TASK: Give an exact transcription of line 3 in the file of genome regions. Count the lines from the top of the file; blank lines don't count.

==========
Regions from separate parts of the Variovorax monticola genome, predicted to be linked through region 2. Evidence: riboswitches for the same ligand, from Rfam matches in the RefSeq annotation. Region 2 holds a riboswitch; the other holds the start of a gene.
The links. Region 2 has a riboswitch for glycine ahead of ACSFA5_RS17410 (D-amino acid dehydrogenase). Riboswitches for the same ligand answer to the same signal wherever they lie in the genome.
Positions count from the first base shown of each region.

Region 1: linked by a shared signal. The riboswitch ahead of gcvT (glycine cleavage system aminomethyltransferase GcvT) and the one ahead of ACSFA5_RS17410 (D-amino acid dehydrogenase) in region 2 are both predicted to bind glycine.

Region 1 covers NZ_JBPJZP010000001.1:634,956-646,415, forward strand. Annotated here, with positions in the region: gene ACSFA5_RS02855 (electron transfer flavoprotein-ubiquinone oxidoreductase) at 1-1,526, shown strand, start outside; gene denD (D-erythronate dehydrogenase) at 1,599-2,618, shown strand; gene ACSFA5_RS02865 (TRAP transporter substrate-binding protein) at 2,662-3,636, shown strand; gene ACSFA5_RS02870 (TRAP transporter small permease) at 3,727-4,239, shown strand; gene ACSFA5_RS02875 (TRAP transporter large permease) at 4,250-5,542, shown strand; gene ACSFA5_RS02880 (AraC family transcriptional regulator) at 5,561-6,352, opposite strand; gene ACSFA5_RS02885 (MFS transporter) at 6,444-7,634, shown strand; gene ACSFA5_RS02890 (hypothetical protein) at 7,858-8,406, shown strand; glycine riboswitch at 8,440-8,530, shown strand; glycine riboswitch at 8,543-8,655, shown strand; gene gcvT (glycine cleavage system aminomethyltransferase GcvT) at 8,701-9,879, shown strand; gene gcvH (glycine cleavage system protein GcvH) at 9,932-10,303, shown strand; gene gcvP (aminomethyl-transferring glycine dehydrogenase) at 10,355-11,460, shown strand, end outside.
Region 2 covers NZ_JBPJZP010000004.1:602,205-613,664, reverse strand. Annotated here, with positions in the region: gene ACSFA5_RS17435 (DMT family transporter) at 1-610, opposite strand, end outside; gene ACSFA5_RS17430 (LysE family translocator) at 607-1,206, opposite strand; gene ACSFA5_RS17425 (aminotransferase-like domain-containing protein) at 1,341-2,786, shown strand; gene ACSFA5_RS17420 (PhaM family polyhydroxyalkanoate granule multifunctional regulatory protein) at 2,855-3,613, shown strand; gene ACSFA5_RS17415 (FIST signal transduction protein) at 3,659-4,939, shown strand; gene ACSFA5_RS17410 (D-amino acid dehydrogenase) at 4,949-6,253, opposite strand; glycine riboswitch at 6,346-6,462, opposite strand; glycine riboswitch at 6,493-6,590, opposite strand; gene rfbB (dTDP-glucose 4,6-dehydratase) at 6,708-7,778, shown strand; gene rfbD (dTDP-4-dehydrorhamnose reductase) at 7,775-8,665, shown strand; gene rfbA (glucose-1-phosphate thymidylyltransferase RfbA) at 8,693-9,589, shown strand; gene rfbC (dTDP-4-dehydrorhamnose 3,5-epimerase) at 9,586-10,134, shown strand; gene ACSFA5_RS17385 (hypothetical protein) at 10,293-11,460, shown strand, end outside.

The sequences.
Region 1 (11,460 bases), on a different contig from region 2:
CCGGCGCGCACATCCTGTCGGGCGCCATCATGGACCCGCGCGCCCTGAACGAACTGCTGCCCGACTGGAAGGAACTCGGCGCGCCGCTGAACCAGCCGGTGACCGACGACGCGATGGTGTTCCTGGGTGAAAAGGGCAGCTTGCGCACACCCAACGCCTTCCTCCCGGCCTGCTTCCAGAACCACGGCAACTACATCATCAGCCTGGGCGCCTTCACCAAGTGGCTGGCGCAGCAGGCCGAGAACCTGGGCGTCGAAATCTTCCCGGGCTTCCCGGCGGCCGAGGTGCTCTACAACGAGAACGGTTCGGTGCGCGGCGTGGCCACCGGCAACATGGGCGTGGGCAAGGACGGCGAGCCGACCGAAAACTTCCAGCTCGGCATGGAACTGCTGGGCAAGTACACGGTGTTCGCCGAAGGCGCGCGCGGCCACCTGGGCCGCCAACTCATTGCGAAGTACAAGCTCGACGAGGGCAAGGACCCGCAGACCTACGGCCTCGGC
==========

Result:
Positions count from the first base shown of each region.